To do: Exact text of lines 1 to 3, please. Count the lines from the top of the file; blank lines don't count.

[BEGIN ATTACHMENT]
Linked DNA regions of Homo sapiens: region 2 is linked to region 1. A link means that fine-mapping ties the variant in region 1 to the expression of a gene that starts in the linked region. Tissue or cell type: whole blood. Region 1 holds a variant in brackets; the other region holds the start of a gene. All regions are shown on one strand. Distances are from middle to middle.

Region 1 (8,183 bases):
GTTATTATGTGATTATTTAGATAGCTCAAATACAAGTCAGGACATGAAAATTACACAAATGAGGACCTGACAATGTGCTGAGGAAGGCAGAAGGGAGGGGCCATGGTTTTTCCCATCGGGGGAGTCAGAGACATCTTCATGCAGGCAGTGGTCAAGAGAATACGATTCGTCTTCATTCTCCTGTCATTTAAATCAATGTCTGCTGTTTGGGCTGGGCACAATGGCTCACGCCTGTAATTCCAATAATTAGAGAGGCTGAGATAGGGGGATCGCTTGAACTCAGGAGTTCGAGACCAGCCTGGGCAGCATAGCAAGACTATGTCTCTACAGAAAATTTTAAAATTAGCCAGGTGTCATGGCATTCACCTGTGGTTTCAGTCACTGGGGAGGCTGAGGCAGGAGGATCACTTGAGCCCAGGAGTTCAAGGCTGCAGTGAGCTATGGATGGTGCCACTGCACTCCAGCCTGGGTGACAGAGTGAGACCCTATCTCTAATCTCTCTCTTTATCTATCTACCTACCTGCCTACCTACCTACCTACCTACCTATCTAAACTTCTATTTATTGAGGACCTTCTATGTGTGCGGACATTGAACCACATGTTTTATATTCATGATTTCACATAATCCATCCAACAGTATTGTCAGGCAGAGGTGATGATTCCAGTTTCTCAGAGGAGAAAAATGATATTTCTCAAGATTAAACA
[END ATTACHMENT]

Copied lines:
Linked DNA regions of Homo sapiens: region 2 is linked to region 1. A link means that fine-mapping ties the variant in region 1 to the expression of a gene that starts in the linked region. Tissue or cell type: whole blood. Region 1 holds a variant in brackets; the other region holds the start of a gene. All regions are shown on one strand. Distances are from middle to middle.

Region 1 (8,183 bases):
GTTATTATGTGATTATTTAGATAGCTCAAATACAAGTCAGGACATGAAAATTACACAAATGAGGACCTGACAATGTGCTGAGGAAGGCAGAAGGGAGGGGCCATGGTTTTTCCCATCGGGGGAGTCAGAGACATCTTCATGCAGGCAGTGGTCAAGAGAATACGATTCGTCTTCATTCTCCTGTCATTTAAATCAATGTCTGCTGTTTGGGCTGGGCACAATGGCTCACGCCTGTAATTCCAATAATTAGAGAGGCTGAGATAGGGGGATCGCTTGAACTCAGGAGTTCGAGACCAGCCTGGGCAGCATAGCAAGACTATGTCTCTACAGAAAATTTTAAAATTAGCCAGGTGTCATGGCATTCACCTGTGGTTTCAGTCACTGGGGAGGCTGAGGCAGGAGGATCACTTGAGCCCAGGAGTTCAAGGCTGCAGTGAGCTATGGATGGTGCCACTGCACTCCAGCCTGGGTGACAGAGTGAGACCCTATCTCTAATCTCTCTCTTTATCTATCTACCTACCTGCCTACCTACCTACCTACCTACCTATCTAAACTTCTATTTATTGAGGACCTTCTATGTGTGCGGACATTGAACCACATGTTTTATATTCATGATTTCACATAATCCATCCAACAGTATTGTCAGGCAGAGGTGATGATTCCAGTTTCTCAGAGGAGAAAAATGATATTTCTCAAGATTAAACA